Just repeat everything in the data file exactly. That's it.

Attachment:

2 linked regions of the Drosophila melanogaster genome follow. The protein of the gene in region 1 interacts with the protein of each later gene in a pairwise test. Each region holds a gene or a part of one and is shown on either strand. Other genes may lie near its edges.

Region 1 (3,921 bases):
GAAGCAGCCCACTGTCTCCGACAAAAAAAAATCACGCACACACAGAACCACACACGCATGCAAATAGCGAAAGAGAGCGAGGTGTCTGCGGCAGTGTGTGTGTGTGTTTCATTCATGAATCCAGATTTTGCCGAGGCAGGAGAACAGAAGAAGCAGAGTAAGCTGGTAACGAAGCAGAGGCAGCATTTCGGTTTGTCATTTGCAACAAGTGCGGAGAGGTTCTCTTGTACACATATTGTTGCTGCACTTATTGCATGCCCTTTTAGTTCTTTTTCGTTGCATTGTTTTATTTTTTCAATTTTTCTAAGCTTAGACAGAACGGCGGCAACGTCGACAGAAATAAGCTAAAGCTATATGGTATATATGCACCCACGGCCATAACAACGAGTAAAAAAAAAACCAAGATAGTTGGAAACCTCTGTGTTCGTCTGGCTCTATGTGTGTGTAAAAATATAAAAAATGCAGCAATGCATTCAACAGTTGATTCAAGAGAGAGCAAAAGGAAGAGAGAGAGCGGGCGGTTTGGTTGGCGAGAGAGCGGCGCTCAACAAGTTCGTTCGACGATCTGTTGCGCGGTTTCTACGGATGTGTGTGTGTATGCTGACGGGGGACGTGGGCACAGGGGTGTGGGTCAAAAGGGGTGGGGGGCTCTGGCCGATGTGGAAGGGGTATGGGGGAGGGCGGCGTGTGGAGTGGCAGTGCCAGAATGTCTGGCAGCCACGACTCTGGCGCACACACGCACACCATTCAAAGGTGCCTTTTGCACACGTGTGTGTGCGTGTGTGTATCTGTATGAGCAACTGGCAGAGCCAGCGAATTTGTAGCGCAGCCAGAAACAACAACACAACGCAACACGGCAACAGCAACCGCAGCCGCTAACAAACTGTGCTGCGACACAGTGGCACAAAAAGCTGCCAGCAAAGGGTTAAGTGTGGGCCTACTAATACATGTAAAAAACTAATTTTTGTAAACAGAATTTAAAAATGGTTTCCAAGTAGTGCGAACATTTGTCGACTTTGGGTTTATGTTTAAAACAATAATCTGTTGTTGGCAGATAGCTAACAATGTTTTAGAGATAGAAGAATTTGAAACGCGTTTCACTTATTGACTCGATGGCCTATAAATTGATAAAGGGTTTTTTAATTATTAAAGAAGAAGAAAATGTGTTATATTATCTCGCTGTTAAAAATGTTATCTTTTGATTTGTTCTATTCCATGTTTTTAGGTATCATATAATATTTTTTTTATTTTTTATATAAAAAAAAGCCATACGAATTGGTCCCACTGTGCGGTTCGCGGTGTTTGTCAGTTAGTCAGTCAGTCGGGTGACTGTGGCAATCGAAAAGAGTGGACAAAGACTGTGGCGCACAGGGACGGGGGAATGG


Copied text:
2 linked regions of the Drosophila melanogaster genome follow. The protein of the gene in region 1 interacts with the protein of each later gene in a pairwise test. Each region holds a gene or a part of one and is shown on either strand. Other genes may lie near its edges.

Region 1 (3,921 bases):
GAAGCAGCCCACTGTCTCCGACAAAAAAAAATCACGCACACACAGAACCACACACGCATGCAAATAGCGAAAGAGAGCGAGGTGTCTGCGGCAGTGTGTGTGTGTGTTTCATTCATGAATCCAGATTTTGCCGAGGCAGGAGAACAGAAGAAGCAGAGTAAGCTGGTAACGAAGCAGAGGCAGCATTTCGGTTTGTCATTTGCAACAAGTGCGGAGAGGTTCTCTTGTACACATATTGTTGCTGCACTTATTGCATGCCCTTTTAGTTCTTTTTCGTTGCATTGTTTTATTTTTTCAATTTTTCTAAGCTTAGACAGAACGGCGGCAACGTCGACAGAAATAAGCTAAAGCTATATGGTATATATGCACCCACGGCCATAACAACGAGTAAAAAAAAAACCAAGATAGTTGGAAACCTCTGTGTTCGTCTGGCTCTATGTGTGTGTAAAAATATAAAAAATGCAGCAATGCATTCAACAGTTGATTCAAGAGAGAGCAAAAGGAAGAGAGAGAGCGGGCGGTTTGGTTGGCGAGAGAGCGGCGCTCAACAAGTTCGTTCGACGATCTGTTGCGCGGTTTCTACGGATGTGTGTGTGTATGCTGACGGGGGACGTGGGCACAGGGGTGTGGGTCAAAAGGGGTGGGGGGCTCTGGCCGATGTGGAAGGGGTATGGGGGAGGGCGGCGTGTGGAGTGGCAGTGCCAGAATGTCTGGCAGCCACGACTCTGGCGCACACACGCACACCATTCAAAGGTGCCTTTTGCACACGTGTGTGTGCGTGTGTGTATCTGTATGAGCAACTGGCAGAGCCAGCGAATTTGTAGCGCAGCCAGAAACAACAACACAACGCAACACGGCAACAGCAACCGCAGCCGCTAACAAACTGTGCTGCGACACAGTGGCACAAAAAGCTGCCAGCAAAGGGTTAAGTGTGGGCCTACTAATACATGTAAAAAACTAATTTTTGTAAACAGAATTTAAAAATGGTTTCCAAGTAGTGCGAACATTTGTCGACTTTGGGTTTATGTTTAAAACAATAATCTGTTGTTGGCAGATAGCTAACAATGTTTTAGAGATAGAAGAATTTGAAACGCGTTTCACTTATTGACTCGATGGCCTATAAATTGATAAAGGGTTTTTTAATTATTAAAGAAGAAGAAAATGTGTTATATTATCTCGCTGTTAAAAATGTTATCTTTTGATTTGTTCTATTCCATGTTTTTAGGTATCATATAATATTTTTTTTATTTTTTATATAAAAAAAAGCCATACGAATTGGTCCCACTGTGCGGTTCGCGGTGTTTGTCAGTTAGTCAGTCAGTCGGGTGACTGTGGCAATCGAAAAGAGTGGACAAAGACTGTGGCGCACAGGGACGGGGGAATGG